Wind energy is well-established in Denmark, which long ago decided to put the Danish climate’s constant breezes and blusters to practical use. Now Denmark produces almost twice as much wind energy per capita as the runner-up among industrialised countries in the OECD. In 2021, Denmark inaugurated Scandinavia’s biggest wind farm. “Kriegers Flak” has a total capacity to cover electricity consumption of approximately 600,000 Danish households. The wind farm is located 15 to 40 kilometers off the Danish coast in a 132 km2 area in the Baltic Sea and is expected to increase the Danish annual electricity production from wind turbines by approximately 16 per cent.

Denmark began looking into the possibilities of wind energy after the oil crisis of 1973. A nascent wind turbine industry emerged as a spin-off of the manufacturing of agricultural machinery, and the first commercial wind turbine was erected in 1979. The success of onshore wind power inspired the development of offshore wind energy. In 2002, the world’s then-largest offshore wind farm, Horns Reef 1, was established in the North Sea about 14-20 kilometres off the coast of Jutland.

In 2009 and 2019, two more offshore wind farms were inaugurated near Horns Reef 1. The newest of them, Horns Reef 3, is Denmark’s largest offshore wind farm and will increase the Danish electricity generation from wind by around 12 per cent. With a total capacity of 407 megawatt, the 49 wind turbines of Horns Reef 3 will cover the annual electricity consumption of approximately 425,000 Danish households. In 2019, wind turbine production exceeded the Danes’ electricity demand.

The world’s top innovators in wind energy include the Danish company Vestas and Siemens Gamesa, which has Danish roots. Together these two companies had a share of almost a third of global wind turbine installations in 2018, according to GlobalData (preliminary results). MHI Vestas — a joint venture between Vestas and the Japanese company Mitsubishi Heavy Industries — currently produces the world’s most powerful serially-produced turbine, the 9.5 MW.

There is a strong focus on securing sustainable biomass in Denmark. More than two-thirds of Denmark’s renewable energy comes from bioenergy, which is energy stored in organic material or biomass. Agriculture is big business in Denmark, and it indirectly helps provide energy too, with manure, animal fats, and straw used as the basis for biogas and liquid biofuels.

Many Danish power plants are switching from fossil fuels to biomass (wood pellets, wood chips, or straw). Nearly two-thirds of the Danish households are supplied with district heating (heat networks), where the heat is distributed to citizens as hot water in pipes. Roughly half of the fuel for district heating in Denmark is made up of biomass and other sources of renewable energy.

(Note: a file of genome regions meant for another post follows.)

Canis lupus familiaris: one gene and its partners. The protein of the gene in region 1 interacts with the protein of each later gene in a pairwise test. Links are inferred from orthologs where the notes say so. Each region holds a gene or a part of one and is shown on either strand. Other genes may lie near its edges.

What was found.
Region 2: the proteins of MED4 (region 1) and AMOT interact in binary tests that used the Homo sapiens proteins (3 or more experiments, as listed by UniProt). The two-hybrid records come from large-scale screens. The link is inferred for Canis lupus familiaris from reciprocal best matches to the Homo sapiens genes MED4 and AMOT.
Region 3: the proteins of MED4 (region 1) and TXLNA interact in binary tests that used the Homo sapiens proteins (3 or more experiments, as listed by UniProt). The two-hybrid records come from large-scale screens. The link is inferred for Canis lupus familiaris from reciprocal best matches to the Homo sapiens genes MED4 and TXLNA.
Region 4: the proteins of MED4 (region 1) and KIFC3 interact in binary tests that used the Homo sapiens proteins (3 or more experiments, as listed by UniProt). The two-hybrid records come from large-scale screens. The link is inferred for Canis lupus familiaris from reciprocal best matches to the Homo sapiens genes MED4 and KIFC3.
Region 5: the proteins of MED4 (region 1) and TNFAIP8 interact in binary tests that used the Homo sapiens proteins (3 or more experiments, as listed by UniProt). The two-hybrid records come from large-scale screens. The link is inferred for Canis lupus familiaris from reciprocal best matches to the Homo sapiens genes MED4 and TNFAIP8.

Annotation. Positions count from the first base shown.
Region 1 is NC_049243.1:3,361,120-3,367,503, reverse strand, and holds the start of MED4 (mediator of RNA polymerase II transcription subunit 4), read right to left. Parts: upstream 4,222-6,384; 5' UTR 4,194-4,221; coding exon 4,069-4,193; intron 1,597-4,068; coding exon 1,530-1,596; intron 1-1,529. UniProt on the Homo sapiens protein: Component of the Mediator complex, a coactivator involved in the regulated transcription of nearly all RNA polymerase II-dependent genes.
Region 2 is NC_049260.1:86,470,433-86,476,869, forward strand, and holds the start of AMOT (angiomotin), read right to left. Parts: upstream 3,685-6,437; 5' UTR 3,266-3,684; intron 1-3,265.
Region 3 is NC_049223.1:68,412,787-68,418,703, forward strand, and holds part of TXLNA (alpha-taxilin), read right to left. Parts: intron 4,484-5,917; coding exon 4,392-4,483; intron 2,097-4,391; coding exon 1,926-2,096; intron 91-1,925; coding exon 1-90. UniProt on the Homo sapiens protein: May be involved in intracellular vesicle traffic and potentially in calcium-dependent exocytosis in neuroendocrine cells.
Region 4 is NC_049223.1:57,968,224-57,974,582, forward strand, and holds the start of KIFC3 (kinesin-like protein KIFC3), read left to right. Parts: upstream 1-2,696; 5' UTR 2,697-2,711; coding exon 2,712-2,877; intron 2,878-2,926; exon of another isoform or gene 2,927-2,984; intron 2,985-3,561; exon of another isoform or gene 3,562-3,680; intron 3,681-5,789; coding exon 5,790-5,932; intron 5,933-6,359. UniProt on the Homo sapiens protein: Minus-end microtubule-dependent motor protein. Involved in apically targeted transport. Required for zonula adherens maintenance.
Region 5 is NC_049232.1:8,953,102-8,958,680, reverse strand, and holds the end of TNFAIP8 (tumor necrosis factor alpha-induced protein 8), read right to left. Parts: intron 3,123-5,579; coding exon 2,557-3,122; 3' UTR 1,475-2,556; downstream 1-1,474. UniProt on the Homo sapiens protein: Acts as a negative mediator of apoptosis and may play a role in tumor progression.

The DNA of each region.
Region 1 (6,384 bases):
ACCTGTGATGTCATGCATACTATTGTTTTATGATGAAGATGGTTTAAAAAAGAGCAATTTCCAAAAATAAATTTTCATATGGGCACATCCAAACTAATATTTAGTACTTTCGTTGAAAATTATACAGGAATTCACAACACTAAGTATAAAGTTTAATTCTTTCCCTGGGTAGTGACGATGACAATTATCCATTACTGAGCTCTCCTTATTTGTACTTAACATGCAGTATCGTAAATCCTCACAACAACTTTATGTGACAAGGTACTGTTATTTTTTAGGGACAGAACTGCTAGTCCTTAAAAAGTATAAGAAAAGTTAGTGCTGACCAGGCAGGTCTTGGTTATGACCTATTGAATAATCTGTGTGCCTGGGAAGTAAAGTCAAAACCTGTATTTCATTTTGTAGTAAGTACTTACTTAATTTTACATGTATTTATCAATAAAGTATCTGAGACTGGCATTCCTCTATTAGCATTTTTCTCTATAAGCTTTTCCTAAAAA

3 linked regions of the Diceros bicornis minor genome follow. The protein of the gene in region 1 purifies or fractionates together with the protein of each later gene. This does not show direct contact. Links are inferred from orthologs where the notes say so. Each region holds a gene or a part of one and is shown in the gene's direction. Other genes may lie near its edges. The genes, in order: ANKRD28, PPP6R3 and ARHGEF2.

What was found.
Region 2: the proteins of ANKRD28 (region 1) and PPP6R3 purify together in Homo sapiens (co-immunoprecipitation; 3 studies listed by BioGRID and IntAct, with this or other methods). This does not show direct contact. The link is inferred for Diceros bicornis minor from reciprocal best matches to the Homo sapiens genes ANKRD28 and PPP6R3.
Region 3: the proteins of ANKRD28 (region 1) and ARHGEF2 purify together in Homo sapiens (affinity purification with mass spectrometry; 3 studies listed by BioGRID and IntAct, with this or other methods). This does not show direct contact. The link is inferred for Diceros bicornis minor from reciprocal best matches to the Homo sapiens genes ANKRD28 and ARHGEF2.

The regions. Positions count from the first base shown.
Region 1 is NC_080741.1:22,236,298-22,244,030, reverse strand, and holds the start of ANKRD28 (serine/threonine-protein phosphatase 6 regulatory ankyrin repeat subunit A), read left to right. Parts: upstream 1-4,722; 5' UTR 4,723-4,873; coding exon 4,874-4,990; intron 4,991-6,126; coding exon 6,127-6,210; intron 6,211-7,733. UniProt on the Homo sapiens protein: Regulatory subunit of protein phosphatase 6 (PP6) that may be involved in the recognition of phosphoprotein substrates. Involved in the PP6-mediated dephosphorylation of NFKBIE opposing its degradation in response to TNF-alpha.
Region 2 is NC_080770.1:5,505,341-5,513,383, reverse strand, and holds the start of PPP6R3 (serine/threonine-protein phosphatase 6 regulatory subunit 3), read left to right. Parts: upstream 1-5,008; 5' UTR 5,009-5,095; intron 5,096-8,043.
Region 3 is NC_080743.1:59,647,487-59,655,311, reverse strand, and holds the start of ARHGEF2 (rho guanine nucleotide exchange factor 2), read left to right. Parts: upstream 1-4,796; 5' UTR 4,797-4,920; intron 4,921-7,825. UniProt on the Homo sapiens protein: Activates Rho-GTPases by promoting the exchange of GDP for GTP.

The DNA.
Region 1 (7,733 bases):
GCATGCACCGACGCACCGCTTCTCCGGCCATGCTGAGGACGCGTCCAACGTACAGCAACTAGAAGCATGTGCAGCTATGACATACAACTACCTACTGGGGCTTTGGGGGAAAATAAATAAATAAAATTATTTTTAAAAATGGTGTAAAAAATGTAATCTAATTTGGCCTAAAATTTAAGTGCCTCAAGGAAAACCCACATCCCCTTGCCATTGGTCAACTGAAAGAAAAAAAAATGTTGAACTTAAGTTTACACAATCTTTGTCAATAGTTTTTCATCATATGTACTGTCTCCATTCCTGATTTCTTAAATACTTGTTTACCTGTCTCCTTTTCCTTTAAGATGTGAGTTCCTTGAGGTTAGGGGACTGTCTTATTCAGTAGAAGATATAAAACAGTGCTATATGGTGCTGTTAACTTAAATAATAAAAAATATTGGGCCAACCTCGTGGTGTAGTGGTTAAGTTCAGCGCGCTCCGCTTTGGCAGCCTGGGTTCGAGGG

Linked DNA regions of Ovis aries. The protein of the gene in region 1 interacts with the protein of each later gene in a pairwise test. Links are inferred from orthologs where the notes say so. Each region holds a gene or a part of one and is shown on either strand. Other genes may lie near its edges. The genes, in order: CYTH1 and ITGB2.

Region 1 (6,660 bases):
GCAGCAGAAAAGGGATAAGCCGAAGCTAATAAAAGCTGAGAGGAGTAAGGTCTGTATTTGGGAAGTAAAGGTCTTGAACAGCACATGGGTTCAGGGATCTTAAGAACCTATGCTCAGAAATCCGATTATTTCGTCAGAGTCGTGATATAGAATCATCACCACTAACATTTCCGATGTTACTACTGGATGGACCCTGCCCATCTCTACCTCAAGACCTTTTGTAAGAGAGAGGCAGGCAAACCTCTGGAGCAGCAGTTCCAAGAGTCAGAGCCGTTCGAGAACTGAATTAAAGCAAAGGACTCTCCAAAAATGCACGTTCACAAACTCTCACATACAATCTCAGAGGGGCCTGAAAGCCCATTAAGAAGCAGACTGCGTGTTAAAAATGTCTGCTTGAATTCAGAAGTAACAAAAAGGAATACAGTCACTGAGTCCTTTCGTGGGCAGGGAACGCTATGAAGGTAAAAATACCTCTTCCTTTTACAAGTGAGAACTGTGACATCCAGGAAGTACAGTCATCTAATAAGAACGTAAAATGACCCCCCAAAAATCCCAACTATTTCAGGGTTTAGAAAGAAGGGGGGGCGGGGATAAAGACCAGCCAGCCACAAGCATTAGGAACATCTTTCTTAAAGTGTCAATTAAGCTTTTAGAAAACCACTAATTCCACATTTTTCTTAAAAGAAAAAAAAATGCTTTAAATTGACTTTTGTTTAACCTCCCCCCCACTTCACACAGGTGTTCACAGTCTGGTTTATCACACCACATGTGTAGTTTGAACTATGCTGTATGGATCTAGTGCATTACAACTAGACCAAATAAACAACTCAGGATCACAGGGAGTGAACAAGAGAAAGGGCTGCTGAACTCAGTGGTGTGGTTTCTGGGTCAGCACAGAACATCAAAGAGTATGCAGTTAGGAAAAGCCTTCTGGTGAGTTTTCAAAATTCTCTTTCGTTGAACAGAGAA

One of the biggest challenges in the world today in relation to climate change is the growing demand for energy globally. This makes it even more crucial to find sustainable alternatives to fossil energy and there’s an increasing interest in Danish solutions such as wind power technology. Denmark has the position and knowledge to help other countries around the world move faster towards a green transition.

Electricity needs are increasingly being met through the development of solar and wind power as energy sources, which are becoming the cheapest forms of power. The shift to solar power, in particular, means that energy can be produced close to its intended use. This is suited to a distributed energy infrastructure in which local areas are connected into a city-wide or region-wide electrical grid. The ability to provide a steady supply of electricity is also being supported by the development of more efficient and cost-effective battery storage technology.

When it comes to transport, good lighting and intelligent traffic signals based on analysis of real-time data will reduce travel time significantly for cyclists and bus passengers. Good urban planning can develop an infrastructure that combines and supports initiatives in multiple areas. For example, the generation of solar power and the provision of recharge hubs near public transit can support the use of electric vehicles for both private and public transit. Another way to support use of electric vehicles might be to integrate EV charging points into lampposts.